Commodity rout unlike 2008 recession, no China to the rescue – by Clyde Russell (Reuters U.S. – August 24, 2015)

LAUNCESTON, AUSTRALIA – With the prices of many major commodities currently plumbing depths last seen six years ago, what are the chances of a repeat of the China-led boom that lifted resources out of the 2008 recession funk?

To answer the question it’s worth looking at what is the same and what is different about the weakness in commodity prices between 2008-09 and now, and the answer is not much is the same.

The main similarity is simply that prices are weak and have fallen precipitously in a relatively short period of time. Brent crude fell by about 75 percent between the all-time high in July 2008 and the low in December that year.

So far it has dropped about 52 percent from the last year’s peak in June to the close of $45.46 a barrel on Aug. 21.

Benchmark London copper futures dropped about 67 percent between July and December in 2008, and they have slumped 22 percent since July this year to the close of $5,055 a tonne on Aug. 21.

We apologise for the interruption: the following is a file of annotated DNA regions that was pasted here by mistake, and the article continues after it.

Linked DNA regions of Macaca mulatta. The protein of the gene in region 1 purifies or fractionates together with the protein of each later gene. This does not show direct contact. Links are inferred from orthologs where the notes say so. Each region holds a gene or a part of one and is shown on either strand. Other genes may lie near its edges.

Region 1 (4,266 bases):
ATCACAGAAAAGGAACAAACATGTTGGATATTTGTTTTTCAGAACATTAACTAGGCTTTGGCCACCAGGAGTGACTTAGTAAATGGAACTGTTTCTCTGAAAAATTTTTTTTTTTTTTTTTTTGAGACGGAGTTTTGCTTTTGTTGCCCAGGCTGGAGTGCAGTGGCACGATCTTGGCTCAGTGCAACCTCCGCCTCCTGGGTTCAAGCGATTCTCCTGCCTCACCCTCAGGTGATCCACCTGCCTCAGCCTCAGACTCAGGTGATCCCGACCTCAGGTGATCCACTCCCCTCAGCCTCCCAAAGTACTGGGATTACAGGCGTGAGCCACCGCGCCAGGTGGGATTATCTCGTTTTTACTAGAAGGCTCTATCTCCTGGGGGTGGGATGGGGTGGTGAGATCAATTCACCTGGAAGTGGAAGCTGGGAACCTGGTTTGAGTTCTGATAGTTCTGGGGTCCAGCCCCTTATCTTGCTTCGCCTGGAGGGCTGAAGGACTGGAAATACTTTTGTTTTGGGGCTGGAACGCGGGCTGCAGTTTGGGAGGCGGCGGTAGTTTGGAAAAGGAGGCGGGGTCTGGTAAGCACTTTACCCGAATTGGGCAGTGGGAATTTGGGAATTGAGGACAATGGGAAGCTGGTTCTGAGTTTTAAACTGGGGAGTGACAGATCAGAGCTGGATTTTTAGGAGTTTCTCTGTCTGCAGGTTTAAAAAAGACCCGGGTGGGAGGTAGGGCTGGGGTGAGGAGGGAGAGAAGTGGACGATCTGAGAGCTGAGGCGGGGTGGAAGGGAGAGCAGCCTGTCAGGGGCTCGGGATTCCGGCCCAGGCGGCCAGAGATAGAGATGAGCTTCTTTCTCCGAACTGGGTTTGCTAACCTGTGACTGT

The wider story for copper is that it has been trending lower since the record high in February 2011, having lost about half its value since that time.

Spot iron ore prices in Asia only date back to November 2008, when, in common with crude, copper, coal and many other commodities, they started climbing rapidly as the global stimulus kicked in.

Iron ore more than tripled between November 2008 and the record high $191.90 a tonne in February 2011, and have now given back all of that gain to end at $55.60 on Aug. 21.

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